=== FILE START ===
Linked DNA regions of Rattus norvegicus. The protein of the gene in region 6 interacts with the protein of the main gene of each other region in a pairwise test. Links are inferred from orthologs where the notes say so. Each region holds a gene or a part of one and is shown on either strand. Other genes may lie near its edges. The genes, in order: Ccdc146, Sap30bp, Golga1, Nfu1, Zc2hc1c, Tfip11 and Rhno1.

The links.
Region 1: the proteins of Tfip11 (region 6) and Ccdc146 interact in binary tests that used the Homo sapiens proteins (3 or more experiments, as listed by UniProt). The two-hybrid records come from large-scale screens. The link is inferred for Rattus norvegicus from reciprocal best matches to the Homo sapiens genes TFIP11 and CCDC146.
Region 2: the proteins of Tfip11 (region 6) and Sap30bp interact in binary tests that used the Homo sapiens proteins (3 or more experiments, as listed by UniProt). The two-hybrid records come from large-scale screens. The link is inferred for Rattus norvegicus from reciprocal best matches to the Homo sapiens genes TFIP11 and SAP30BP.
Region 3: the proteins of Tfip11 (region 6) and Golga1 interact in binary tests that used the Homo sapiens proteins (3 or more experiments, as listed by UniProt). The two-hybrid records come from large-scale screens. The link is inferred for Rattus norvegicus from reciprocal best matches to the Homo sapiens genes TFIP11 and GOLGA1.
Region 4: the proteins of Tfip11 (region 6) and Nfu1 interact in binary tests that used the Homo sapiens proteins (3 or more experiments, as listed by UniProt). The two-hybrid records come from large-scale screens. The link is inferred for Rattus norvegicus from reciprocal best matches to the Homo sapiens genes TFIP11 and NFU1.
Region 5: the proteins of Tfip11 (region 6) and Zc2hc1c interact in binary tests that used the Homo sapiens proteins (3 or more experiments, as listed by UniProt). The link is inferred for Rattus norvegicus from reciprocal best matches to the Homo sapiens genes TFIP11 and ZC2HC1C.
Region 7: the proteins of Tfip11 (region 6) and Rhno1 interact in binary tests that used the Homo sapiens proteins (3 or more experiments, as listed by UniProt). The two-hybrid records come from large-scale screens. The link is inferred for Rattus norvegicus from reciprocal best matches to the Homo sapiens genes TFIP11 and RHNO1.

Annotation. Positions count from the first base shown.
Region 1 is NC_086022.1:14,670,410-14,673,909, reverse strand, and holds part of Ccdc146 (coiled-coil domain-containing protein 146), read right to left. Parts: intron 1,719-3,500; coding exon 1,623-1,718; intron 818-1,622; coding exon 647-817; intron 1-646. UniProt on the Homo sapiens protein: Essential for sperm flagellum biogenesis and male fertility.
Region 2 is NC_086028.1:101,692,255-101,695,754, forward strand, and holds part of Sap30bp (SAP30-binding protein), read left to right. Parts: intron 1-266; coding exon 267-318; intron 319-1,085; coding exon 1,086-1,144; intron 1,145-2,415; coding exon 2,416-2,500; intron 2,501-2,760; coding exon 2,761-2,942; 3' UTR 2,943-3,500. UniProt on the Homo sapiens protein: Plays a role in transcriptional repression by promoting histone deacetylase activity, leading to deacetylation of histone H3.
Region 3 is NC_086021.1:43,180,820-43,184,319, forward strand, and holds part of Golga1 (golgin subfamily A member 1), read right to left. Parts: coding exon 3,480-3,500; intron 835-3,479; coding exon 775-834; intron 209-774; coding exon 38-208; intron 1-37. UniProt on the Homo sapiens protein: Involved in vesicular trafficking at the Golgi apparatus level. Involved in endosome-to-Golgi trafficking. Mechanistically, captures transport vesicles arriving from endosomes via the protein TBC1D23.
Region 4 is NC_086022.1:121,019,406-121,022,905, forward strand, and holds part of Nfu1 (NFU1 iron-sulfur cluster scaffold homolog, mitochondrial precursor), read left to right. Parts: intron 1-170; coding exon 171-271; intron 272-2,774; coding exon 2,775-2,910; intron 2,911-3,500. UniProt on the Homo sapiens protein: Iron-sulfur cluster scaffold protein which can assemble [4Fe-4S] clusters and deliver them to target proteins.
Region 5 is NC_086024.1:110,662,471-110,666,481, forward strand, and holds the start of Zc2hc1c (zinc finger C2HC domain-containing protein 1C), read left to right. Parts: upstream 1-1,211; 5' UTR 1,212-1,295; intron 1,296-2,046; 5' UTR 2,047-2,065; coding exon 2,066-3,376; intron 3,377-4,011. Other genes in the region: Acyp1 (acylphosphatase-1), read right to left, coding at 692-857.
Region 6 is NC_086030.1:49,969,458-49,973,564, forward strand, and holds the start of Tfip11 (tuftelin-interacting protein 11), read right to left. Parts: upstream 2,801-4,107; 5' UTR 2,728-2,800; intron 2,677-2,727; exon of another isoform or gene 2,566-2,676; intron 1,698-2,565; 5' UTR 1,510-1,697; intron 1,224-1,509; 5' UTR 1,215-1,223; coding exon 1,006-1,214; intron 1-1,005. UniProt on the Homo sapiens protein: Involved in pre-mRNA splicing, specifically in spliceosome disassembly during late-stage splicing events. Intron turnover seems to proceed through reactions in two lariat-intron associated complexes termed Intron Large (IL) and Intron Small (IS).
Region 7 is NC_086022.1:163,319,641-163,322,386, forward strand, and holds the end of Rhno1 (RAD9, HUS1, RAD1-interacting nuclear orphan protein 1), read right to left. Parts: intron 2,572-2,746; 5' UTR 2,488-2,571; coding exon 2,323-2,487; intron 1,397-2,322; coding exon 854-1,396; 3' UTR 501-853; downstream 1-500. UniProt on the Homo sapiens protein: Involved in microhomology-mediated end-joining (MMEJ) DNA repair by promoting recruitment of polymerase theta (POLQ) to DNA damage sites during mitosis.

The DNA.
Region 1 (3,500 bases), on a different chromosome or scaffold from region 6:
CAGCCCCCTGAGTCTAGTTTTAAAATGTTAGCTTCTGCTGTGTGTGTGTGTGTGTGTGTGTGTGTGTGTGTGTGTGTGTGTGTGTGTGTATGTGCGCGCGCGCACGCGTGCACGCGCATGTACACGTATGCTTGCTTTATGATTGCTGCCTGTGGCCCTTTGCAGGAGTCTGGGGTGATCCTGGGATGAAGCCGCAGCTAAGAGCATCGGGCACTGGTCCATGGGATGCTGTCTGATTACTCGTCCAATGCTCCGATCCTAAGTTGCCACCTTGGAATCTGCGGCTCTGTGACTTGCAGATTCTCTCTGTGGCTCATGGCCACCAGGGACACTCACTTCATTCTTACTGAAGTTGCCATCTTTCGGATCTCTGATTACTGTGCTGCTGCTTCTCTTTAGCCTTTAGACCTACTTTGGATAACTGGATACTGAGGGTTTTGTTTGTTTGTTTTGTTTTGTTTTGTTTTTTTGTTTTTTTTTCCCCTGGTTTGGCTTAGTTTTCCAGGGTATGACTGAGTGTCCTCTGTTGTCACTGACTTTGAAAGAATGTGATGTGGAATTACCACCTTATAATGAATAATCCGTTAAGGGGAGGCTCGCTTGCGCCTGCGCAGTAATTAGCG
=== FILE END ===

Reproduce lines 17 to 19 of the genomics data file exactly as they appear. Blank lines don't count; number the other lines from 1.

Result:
The DNA.
Region 1 (3,500 bases), on a different chromosome or scaffold from region 6:
CAGCCCCCTGAGTCTAGTTTTAAAATGTTAGCTTCTGCTGTGTGTGTGTGTGTGTGTGTGTGTGTGTGTGTGTGTGTGTGTGTGTGTGTATGTGCGCGCGCGCACGCGTGCACGCGCATGTACACGTATGCTTGCTTTATGATTGCTGCCTGTGGCCCTTTGCAGGAGTCTGGGGTGATCCTGGGATGAAGCCGCAGCTAAGAGCATCGGGCACTGGTCCATGGGATGCTGTCTGATTACTCGTCCAATGCTCCGATCCTAAGTTGCCACCTTGGAATCTGCGGCTCTGTGACTTGCAGATTCTCTCTGTGGCTCATGGCCACCAGGGACACTCACTTCATTCTTACTGAAGTTGCCATCTTTCGGATCTCTGATTACTGTGCTGCTGCTTCTCTTTAGCCTTTAGACCTACTTTGGATAACTGGATACTGAGGGTTTTGTTTGTTTGTTTTGTTTTGTTTTGTTTTTTTGTTTTTTTTTCCCCTGGTTTGGCTTAGTTTTCCAGGGTATGACTGAGTGTCCTCTGTTGTCACTGACTTTGAAAGAATGTGATGTGGAATTACCACCTTATAATGAATAATCCGTTAAGGGGAGGCTCGCTTGCGCCTGCGCAGTAATTAGCG